This story/ is about a brown female Canadian duck/ that weighs/ only four hundred fifty grams. The duck/ had flown/ to the southern state of Florida/ for the winter.
A hunter/ shot it/ on January fifteenth/ and took it/ to his home/ in the city of Tallahassee. He put it/ in the refrigerator. Two days later/ the man’s wife/ opened the refrigerator door. The duck/ lifted its head/ and looked at her. It was alive!
The family/ took the duck/ to a doctor/ who treats animals. The doctor/ gave the duck/ to the Goose Creek Animal Sanctuary. Animal sanctuaries/ provide homes/ for animals/ and teach people/ about their care.
The doctor said/ it was easy/ to understand/ why people thought/ the duck/ was dead. He said/ ducks/ generally do not move a lot, especially after being shot. And he said/ its low body temperature/ helped it/ survive/ in the refrigerator.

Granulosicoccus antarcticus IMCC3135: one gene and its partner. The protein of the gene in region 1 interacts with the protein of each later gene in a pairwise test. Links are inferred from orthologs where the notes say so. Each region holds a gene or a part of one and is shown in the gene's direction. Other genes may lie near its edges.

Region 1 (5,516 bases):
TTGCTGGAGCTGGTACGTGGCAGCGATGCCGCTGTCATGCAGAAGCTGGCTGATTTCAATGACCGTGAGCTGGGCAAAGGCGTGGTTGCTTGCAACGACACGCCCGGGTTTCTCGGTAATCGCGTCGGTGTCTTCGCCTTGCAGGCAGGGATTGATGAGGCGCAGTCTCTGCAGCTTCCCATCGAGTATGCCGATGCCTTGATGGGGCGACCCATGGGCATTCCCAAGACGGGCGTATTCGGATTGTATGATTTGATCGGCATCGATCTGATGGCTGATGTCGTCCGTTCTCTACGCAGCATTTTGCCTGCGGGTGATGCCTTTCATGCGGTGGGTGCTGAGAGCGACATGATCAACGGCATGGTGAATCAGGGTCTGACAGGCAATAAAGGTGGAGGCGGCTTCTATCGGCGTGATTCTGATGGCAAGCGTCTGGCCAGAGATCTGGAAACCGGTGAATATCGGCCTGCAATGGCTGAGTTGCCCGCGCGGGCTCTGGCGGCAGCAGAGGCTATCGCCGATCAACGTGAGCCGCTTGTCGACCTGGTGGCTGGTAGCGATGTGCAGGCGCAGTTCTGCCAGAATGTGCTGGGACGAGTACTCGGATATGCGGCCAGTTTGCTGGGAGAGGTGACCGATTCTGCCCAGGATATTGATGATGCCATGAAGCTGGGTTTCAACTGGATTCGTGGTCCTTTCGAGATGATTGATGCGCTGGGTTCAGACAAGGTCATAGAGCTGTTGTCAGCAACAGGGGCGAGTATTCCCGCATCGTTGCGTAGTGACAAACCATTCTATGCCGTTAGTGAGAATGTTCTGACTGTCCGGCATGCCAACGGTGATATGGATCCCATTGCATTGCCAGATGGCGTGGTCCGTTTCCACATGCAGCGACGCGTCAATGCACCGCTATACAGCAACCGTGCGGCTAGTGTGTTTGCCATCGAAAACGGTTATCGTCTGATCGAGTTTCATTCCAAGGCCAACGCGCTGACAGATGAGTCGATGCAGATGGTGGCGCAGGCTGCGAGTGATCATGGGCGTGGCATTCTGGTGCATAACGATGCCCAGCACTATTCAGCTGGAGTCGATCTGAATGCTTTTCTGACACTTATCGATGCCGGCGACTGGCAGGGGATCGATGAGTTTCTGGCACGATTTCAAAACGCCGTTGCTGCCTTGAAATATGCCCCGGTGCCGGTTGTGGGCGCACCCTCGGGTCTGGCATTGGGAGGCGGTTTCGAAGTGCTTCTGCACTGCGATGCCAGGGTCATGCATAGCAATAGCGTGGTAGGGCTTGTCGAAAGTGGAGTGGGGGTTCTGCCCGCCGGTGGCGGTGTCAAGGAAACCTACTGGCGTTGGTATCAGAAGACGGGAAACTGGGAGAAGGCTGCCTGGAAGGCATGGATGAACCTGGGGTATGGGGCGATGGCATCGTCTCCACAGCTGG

That was enough/ to make the duck/ famous/ around the world. The Tallahassee newspaper/ published the story/ that was re-printed/ in many different countries. But that was not the end/ of the story.
Workers/ at the wildlife sanctuary/ named the duck/ Perky. And they arranged for the doctor/ to perform an operation/ to repair the duck's damaged wing. During the operation, Perky/ stopped breathing--not just once/ but two times.
The doctor/ tried to save Perky/ by giving her oxygen/ through a face mask. But he finally said/ the duck had died. A few seconds later, however, Perky/ began to move. Reports say/ the people/ in the operating room/ were so happy/ that they cried.
Workers/ at the wildlife sanctuary/ say Perky/ will not have any more operations. It seems/ she had a bad reaction/ to the drugs/ that were used. Perky/ is expected to live/ at the sanctuary. And a local company/ has begun to sell t-shirts/ showing a picture/ of the lucky duck. Money/ from the sale of the shirts/ will help pay/ for Perky’s care.